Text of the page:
Legal Theory Lexicon: Hypotheticals (from the L.T Blog)

(A rather interesting passage on socratic dialogue!)


The hypothetical (or “hypo”) is so familiar to anyone who has received a legal education in the United States that you might ask, “Can there possibly be anything of theoretical interest in the hypothetical?” And in the same vein, “We all know what hypos are.” The purpose of this post is to reflect on the “hypothetical,” with the special purpose of equipping law students with an interest in legal theory for the task of thinking rigorous and analytically about hypotheticals, what they are, what they can and can’t accomplish, how to construct them, and how to maneuver around them.

For more, see :

Particularly, the lessons on how to better deal with socratic arguments:

Lesson Number One: Fight the hypothetical, lose the war!

The first and most important lesson to learn about hypotheticals is that you can’t get anywhere by fighting the set up. (I will modify this rule of thumb later on.) One of the first ways that law students begin to fight back against hypotheticals to resist the “hypothesis.” One way to do this is to fight the facts. “That wouldn’t happen.” Or “In the real world, it would happen differently.” Fighting the facts only delays the inevitable. At the worst, you simply get asked the same question again, “O.K., but for the sake of argument, assume these facts.” At the best, you get another version of the same hypo that works around your factual objection.” As a general rule, don’t fight the facts.

Lesson Number Two: Watch for Slippery Slopes

Every law student learns to recognize the following pattern: the Professor starts with a fact pattern, where the conclusion is obvious. Then one fact is varied by degrees. There doesn’t seem to be an logical stopping point, so if the student wants to be consistent, they are lead to an absurd conclusion. We have a contract between Alice and Ben. Is $100 valid consideration? $10? $1. 1 cent? A peppercorn? Half a peppercorn? 1/100th of a peppercorn? A speck of dust. The atoms that are expelled when Ben says, I agree? You are on a slippery slope, and you desperately want to get off! Usually, you will realize that you are on the slippery slope early on in the sequence of questions. Here are some ways to get off: (1) Say, “I see were are on a slippery slope here.” Then just go along for the ride, and when you read the bottom, just say, “Well, I see we are at the bottom of the slippery slope now!” You are playing along with the game, but also showing that you are smart enough to see what is happening. Or (2) When you start to feel a twinge about the hypo, say, “My answer is still “Yes, but we are starting to enter the gray zone.” (If you want to be fancy, say “. . . but we are starting to enter the penumbra of the rule.” When you think that you’ve hit a truly hard case, say “Now, we are definitely in the gray zone. It’s really a judgment call which could go either way.” And then when you get to the bottom of the slippery slope, you can say, “Now, it’s clear, the answer is no.” This second strategy is simply the way to make the point that there are lot’s of legal rules that require a “Yes” or “No” answer (they are bivalent), when the real world is a matter of degrees. Slippery slope hypos are simply the law professor’s way of getting you to see this phenomenon.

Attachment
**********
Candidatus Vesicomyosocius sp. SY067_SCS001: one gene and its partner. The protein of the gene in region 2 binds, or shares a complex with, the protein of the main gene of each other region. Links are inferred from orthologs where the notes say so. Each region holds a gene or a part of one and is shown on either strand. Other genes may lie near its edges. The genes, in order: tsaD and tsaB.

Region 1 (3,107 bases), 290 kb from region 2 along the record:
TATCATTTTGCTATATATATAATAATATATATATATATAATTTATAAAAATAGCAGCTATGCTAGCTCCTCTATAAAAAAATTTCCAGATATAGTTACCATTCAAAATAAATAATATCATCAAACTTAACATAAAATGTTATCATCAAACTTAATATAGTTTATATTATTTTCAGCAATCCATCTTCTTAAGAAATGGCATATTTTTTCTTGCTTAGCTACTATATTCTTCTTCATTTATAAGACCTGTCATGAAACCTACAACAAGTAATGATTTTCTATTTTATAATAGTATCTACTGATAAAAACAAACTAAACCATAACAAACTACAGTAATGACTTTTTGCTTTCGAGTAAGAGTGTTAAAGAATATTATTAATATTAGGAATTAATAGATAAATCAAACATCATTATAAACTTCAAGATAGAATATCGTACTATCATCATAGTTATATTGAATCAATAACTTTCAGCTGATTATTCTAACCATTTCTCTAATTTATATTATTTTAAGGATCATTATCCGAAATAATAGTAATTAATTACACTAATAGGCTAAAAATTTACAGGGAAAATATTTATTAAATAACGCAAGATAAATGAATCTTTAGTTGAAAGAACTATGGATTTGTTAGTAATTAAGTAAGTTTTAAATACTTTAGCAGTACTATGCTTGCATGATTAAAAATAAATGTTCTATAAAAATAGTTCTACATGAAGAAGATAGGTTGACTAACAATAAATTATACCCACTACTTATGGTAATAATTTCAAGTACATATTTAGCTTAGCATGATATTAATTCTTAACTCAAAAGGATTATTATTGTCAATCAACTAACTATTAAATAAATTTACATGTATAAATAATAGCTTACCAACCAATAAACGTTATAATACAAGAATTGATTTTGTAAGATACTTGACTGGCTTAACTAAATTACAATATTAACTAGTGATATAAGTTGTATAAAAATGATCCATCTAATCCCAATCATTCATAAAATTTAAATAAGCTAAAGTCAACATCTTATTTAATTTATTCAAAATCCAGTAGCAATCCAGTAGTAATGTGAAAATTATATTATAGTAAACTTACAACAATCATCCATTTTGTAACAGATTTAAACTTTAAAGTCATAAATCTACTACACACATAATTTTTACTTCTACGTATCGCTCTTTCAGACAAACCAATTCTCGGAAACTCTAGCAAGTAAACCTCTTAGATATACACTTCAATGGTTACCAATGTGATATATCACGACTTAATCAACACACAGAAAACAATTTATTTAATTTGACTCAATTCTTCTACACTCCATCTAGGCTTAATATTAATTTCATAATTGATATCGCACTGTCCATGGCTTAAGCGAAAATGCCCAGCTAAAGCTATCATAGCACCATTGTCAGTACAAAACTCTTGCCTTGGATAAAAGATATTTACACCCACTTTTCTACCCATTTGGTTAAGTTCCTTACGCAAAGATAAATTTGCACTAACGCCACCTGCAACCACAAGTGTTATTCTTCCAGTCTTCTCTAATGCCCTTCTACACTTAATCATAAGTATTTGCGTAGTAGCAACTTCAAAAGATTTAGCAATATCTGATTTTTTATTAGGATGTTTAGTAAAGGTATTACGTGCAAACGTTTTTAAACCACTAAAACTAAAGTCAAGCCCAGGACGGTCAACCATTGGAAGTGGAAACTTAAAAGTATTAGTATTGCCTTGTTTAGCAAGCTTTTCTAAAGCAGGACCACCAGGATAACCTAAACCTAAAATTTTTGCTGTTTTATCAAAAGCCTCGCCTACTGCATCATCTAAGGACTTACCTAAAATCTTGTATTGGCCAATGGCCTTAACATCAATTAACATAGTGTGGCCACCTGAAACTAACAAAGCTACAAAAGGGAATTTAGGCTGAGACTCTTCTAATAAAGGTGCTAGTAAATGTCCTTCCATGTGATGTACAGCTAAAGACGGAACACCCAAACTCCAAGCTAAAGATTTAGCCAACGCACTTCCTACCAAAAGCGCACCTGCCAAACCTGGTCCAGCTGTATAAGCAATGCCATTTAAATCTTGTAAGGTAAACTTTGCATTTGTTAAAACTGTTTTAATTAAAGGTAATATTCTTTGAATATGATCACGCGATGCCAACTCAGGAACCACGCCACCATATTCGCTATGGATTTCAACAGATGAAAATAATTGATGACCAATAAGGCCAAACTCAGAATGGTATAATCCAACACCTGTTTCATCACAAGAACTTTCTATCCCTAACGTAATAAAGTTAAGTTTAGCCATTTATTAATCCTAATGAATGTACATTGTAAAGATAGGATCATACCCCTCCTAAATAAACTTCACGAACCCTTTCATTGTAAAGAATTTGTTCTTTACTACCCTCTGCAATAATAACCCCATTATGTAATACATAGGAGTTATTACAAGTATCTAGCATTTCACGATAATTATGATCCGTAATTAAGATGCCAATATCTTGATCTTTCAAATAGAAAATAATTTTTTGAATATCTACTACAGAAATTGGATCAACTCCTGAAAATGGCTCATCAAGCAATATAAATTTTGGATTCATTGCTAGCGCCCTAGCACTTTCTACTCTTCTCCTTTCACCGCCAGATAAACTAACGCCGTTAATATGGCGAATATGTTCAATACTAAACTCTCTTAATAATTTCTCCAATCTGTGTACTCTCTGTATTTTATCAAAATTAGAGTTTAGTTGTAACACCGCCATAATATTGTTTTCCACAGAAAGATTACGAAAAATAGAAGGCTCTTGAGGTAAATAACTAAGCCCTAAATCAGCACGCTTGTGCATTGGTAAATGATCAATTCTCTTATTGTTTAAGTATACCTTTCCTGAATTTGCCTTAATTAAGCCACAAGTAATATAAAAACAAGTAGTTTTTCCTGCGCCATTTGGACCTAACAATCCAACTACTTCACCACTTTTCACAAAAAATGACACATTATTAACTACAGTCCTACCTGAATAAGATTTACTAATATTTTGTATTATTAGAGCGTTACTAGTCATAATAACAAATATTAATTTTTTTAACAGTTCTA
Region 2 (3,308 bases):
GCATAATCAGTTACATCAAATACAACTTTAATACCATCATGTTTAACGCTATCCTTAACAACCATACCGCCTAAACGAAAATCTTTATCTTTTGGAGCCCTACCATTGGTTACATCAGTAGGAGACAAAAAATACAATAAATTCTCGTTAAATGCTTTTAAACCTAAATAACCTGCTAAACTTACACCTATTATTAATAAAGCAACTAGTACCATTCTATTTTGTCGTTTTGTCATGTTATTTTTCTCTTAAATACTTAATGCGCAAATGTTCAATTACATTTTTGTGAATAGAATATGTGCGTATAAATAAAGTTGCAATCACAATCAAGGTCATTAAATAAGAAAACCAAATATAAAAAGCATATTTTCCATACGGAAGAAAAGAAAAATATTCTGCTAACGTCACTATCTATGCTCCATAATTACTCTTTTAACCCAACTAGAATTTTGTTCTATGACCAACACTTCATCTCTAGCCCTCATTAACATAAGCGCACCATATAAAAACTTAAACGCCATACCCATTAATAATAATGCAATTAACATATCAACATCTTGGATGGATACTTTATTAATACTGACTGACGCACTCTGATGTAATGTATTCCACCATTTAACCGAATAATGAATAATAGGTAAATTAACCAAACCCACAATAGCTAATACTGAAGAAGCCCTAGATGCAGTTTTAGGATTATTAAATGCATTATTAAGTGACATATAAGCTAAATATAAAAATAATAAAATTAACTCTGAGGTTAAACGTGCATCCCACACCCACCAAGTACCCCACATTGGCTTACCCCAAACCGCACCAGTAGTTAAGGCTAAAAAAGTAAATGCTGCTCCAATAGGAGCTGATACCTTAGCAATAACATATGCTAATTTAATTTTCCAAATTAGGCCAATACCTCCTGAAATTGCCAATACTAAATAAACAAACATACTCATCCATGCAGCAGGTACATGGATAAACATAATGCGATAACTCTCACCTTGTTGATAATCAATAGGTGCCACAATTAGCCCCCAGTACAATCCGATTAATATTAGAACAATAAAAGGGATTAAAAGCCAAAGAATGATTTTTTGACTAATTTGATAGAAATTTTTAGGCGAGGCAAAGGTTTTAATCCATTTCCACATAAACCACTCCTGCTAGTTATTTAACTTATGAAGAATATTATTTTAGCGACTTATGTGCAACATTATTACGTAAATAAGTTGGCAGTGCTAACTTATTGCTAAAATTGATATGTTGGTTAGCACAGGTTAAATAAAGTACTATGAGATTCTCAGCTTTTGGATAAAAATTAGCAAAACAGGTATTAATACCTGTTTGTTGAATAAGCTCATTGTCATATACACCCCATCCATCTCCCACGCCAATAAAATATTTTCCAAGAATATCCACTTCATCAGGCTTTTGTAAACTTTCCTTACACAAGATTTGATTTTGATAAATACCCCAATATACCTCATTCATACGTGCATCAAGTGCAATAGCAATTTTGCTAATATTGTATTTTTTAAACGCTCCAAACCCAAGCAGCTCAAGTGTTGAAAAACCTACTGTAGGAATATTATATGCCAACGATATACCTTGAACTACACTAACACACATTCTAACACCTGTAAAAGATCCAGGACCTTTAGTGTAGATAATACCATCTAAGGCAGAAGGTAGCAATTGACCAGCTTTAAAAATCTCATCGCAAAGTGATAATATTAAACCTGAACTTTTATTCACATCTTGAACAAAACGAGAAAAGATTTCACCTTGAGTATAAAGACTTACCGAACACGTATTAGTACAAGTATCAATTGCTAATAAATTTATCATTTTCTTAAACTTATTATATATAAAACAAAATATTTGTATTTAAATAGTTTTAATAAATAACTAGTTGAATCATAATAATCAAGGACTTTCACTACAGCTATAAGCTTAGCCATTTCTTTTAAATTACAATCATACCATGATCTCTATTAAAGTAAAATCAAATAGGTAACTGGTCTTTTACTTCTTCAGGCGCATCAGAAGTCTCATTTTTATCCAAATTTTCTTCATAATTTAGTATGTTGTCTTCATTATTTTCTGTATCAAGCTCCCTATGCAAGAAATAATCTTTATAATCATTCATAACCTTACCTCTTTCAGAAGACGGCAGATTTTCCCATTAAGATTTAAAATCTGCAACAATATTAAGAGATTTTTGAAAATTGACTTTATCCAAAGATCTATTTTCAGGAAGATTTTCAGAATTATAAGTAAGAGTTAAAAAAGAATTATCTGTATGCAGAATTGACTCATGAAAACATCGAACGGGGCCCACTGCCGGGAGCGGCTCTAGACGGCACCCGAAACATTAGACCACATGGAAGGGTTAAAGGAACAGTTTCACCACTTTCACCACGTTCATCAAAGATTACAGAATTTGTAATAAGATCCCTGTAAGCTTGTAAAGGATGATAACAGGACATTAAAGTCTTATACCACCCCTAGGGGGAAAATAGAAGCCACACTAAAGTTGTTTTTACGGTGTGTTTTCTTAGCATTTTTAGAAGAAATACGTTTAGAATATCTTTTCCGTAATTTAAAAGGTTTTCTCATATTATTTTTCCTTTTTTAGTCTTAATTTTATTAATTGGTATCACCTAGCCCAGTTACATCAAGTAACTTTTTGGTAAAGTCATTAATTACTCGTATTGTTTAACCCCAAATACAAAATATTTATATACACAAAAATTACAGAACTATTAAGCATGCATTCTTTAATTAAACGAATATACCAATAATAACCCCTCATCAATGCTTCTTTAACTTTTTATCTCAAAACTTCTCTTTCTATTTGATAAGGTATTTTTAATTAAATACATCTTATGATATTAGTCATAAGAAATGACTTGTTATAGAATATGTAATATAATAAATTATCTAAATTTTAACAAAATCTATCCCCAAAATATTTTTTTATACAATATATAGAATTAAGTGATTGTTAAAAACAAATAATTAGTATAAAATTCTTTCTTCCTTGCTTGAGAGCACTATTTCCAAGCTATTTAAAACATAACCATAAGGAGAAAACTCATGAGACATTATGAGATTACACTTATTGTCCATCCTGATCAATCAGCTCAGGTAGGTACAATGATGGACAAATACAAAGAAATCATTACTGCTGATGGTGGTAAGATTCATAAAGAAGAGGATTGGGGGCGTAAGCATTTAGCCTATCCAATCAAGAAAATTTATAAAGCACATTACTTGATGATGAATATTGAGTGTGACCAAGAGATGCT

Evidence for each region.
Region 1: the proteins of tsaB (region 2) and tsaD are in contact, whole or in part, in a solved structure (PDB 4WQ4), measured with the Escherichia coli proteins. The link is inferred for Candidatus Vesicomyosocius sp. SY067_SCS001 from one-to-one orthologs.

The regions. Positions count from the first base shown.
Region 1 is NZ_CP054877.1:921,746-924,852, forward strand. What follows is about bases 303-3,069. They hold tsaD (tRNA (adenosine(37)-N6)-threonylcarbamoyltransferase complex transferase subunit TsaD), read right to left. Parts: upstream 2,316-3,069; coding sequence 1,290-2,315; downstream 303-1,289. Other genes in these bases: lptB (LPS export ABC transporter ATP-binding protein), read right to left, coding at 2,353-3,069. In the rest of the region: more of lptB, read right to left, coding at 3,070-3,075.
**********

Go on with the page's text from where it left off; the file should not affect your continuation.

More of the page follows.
Lesson Number Three: Watch Out for Cold Rules and Hot Facts

This is a favorite law professor trick. You take a case where the rule is settled, and then come up with facts that have accidental features that make the application of the rule morally unattractive. “Starving babies” are a common device. But should Alice have to pay Ben damages if Alice has a “starving baby!” Of course not, you say to yourself, but in fact whether or not Alice’s baby is hungry is probably irrelevant to the legal question whether Alice is liable to Ben for breach of contract. Again, there are several ways to play this. Here is the simplest: (1) Simply point out the divergence between your legal and moral intuitions. “Well, morally speaking, it seems repugnant to make Alice pay, but I don’t see how her financial needs provide her with a legal defense.” Here is another alternative: (2) Try to find the legal category that fits your moral intuition. In criminal law, the moral problem may provide the basis for a defense of “necessity.” Obviously, these two strategies can be combined: “Well, morally speaking, it seems repugnant to make Alice pay, but I don’t see how her financial needs provide her with a legal defense. Maybe, should could argue that there is a defense of “necessity” to actions for breach of contract.”